Everyone has that friend who takes fantasy football or fantasy baseball a little too seriously, poring over reams of data to select the perfect lineup for achieving vicarious glory. This is probably the same friend who spent summer vacations indoors as a kid, rifling through baseball cards and sifting through statistics rather than getting outside and experiencing the sport firsthand.
Now the jocks are stealing your math, too!
Everyone has that friend who takes fantasy football or fantasy baseball a little too seriously, poring over reams of data to select the perfect lineup for achieving vicarious glory. This is probably the same friend who spent summer vacations indoors as a kid, rifling through baseball cards and sifting through statistics rather than getting outside and experiencing the sport firsthand. When you go out on the town, a constant chime emanates from his smartphone as updates ping in at a rapid rate. Every few minutes he retrieves the device, fingertips clicking frantically as his eyeballs race through the information. Emotions fluctuate based on whatever numbers the screen spits out, a smile breaking or a grimace growing with each incoming update.
Numbers have always been a big part of sports. What has changed, though, is the way these numbers are being manipulated and used by people whose lives are enriched by the games they follow. Instead of merely showing us what happened in contests already concluded, the analytics of today are designed to offer predictive potential to the statistician who understands the wealth of knowledge to be gleaned from them. Both individuals and teams are working with an increasingly complex range of data to provide a more nuanced understanding of what is happening and what that might indicate about future results.
The explosion in statistical analysis began in 1977, when a factory security guard and aspiring writer named Bill James self-published his first Baseball Abstract and irrevocably changed the way numbers are perceived and processed in sports. By writing not about the action within the contests but rather pinpointing specific actions and analyzing their overall effect, James shifted the mentality of franchises, writers and fans toward a focus on the possible outcomes of a game well before the first pitch is thrown.
This predictive use of statistics—identifying those underappreciated facets of a game that can have a quantifiable effect on the win-loss column—has since become an obsession for franchises. After the 2003 publication of Michael Lewis’ Moneyball, which detailed general manager Billy Beane’s success employing nontraditional statistics to keep the small-market Oakland A’s competitive on a shoestring budget, other MLB clubs acquired their own eggheads to emulate Oakland.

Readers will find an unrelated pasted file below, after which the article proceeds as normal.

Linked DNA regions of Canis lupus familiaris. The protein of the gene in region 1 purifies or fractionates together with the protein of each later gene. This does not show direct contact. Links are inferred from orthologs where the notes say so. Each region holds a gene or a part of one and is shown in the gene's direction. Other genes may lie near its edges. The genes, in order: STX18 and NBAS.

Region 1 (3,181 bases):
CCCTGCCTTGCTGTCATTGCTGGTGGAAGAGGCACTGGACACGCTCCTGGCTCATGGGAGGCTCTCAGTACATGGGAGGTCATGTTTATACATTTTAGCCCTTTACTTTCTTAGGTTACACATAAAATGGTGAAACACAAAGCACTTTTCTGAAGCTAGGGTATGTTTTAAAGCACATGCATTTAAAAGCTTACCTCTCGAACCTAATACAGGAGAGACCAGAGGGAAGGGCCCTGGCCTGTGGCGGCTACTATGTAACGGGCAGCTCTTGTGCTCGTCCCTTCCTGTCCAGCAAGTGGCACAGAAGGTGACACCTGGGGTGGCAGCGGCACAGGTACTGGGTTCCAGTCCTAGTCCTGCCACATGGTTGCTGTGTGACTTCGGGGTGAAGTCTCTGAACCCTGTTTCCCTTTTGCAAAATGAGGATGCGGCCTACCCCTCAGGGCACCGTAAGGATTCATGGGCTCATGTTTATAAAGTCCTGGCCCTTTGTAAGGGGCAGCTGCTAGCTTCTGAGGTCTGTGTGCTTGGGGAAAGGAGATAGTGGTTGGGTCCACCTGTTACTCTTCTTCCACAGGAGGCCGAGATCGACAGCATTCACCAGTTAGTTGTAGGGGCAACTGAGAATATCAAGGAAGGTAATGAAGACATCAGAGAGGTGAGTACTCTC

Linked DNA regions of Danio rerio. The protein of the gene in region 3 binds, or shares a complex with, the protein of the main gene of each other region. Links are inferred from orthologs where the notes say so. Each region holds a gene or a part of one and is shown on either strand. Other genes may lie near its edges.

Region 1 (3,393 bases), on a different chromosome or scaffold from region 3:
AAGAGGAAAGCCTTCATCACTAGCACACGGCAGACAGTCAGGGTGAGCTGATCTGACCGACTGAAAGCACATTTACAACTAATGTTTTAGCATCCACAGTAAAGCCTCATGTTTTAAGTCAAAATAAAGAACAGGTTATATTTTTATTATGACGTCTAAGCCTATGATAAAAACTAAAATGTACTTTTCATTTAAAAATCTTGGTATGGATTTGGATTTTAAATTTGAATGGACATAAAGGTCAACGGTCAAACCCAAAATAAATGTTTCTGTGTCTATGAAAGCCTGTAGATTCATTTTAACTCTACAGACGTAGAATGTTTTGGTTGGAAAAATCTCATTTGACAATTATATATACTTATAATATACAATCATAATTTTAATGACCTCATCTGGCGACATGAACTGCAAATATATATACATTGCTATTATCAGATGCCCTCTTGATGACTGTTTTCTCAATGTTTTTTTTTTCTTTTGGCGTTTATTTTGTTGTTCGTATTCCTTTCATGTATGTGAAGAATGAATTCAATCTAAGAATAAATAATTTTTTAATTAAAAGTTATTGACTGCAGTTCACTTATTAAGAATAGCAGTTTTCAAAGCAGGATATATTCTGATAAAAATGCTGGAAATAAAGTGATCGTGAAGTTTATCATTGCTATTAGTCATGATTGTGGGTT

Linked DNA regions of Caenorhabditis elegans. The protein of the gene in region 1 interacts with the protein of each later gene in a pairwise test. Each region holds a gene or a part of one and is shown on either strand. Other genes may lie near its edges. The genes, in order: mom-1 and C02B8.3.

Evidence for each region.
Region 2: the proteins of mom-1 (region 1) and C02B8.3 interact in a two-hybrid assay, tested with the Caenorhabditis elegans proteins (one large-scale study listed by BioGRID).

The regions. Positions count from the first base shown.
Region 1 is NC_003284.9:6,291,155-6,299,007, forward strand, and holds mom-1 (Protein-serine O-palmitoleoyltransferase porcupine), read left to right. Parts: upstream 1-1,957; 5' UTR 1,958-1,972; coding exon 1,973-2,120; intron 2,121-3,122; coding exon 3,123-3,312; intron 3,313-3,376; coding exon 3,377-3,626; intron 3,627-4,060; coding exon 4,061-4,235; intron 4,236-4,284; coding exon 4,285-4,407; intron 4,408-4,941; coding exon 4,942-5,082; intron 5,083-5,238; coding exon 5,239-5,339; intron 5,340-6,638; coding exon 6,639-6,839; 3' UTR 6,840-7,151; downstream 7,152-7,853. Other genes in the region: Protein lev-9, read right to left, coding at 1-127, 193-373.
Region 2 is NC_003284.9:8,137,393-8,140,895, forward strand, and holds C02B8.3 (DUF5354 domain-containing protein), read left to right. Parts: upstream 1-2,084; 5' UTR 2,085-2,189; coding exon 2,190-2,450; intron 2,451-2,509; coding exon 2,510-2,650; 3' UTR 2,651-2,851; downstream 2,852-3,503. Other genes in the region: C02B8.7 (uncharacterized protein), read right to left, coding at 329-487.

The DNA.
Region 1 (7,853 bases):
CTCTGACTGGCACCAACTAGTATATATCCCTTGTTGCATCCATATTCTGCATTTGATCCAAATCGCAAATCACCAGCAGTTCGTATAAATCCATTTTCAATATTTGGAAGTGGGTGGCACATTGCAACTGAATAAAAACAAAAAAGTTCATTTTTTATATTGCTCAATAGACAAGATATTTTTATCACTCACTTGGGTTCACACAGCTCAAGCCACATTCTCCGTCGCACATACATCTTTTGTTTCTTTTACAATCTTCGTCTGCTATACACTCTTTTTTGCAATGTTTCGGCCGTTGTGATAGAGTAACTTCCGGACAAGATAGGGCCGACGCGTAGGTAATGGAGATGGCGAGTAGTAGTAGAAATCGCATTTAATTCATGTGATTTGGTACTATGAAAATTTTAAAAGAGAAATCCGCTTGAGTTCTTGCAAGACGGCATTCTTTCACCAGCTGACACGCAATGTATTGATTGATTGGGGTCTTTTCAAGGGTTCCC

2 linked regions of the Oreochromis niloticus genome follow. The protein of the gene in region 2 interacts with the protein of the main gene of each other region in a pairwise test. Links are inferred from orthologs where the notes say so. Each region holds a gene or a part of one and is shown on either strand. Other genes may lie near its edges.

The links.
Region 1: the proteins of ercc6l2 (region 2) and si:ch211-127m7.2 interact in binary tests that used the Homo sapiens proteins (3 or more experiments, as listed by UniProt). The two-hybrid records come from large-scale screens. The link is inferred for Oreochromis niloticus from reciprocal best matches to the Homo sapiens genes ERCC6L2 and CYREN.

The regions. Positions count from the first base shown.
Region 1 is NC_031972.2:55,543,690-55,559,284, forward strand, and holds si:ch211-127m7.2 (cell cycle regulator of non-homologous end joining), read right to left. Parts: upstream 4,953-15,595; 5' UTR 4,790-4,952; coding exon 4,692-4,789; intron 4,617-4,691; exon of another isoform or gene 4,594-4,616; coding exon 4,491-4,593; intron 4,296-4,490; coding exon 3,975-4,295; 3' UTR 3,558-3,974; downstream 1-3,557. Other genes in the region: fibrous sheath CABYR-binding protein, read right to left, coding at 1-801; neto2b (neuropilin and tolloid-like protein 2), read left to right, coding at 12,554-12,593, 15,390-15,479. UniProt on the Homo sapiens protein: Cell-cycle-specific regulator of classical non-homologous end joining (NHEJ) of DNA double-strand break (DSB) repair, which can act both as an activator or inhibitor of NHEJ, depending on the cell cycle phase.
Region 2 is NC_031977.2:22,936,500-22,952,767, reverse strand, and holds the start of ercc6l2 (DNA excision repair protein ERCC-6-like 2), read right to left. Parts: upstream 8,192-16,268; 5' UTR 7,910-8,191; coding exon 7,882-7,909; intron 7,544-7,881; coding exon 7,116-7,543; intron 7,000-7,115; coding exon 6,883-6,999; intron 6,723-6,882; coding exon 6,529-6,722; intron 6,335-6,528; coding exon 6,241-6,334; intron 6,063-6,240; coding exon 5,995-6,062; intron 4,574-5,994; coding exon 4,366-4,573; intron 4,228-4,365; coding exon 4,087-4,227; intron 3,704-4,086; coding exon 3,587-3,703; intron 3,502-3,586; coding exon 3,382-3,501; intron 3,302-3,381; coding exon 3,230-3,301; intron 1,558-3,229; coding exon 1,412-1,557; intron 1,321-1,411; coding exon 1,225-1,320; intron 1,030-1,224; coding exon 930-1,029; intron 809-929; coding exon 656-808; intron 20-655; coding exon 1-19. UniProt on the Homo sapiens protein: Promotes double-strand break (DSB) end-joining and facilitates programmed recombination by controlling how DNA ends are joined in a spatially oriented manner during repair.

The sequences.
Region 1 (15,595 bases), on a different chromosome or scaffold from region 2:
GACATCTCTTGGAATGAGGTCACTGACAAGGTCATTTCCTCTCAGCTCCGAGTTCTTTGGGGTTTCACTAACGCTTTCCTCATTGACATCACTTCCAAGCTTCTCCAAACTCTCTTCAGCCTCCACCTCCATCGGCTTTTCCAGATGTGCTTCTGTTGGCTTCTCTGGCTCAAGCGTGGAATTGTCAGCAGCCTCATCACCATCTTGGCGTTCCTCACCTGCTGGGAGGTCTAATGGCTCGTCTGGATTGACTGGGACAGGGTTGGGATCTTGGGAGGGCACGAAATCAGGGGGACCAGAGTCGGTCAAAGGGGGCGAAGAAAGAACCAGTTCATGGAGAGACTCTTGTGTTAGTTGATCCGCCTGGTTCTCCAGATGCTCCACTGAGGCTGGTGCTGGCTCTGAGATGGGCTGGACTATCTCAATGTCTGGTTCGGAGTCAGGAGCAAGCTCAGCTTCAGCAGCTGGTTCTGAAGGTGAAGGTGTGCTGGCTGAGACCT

Teams in other sports started to adapt this methodology to their own lineups, taking advantage of a new generation of high-definition cameras and data-collection technology to rethink roster construction and game strategy. It was the career path of one among this new wave of forward-thinking executives that led to the creation of the MIT Sloan Sports Analytics Conference—the preeminent symposium in the ever-expanding world of sports analytics and the vanguard for the push to expand
our statistical understanding of athletic success.
For years, Daryl Morey worked in the front office of the Boston Celtics and lectured at the Massachusetts Institute of Technology Sloan School of Management. But when the Houston Rockets tapped him to become the team’s new general manager in 2006, his relocation to Texas meant that he would no longer have the opportunity to lecture at MIT Sloan. So Morey worked with the school to create a two-day conference that would bring together sports executives, management students and number-crunchers for presentations and panel discussions about the growing role of analytics in the field of athletics.
The conference, originally held in a collection of classrooms on the MIT campus for less than 200 participants, has become an essential pilgrimage for thousands of stat geeks each year. At the seventh annual conference, held March 1 and 2 in Boston, MIT Sloan welcomed 2,700 attendees to the Boston Convention and Exhibition Center, with ESPN serving as the primary sponsor of the event.
With ideas disseminating between franchises and across sports boundaries, the analytics only become more complex as amateur statisticians and professional staff seek out the next underexploited facet of the games they love. “It is not just about hearing the preeminent ideas of the day,” said Zach Slaton, a writer for Forbes.com who has attended the Sloan conference the past two years, “it’s really about networking and getting access to the people you meet and the opportunities that come out of the conference.”
Therein lies the essence of this geek movement in sports. Rather than perpetuating the introverted-statistician stereotype, analytics specialists congregate at the Sloan conference every spring in culmination of another year’s work conducted collaboratively all across the country. Think tanks and private analytics firms come together to share the highlights and lowlights of their efforts to understand the true value of every action on the field of play.
These collaborations expand our knowledge of what is really happening on the turf, the court and the ice, trickling down from the teams themselves and writers like James and Slaton to the masses following along on television screens and smartphones. Because of events like the MIT Sloan Sports Analytics Conference, teams have discovered new ways to maximize their rosters—and your stat-junkie friends now have a new alphabet soup of acronym-stamped information to help their fantasies run wild.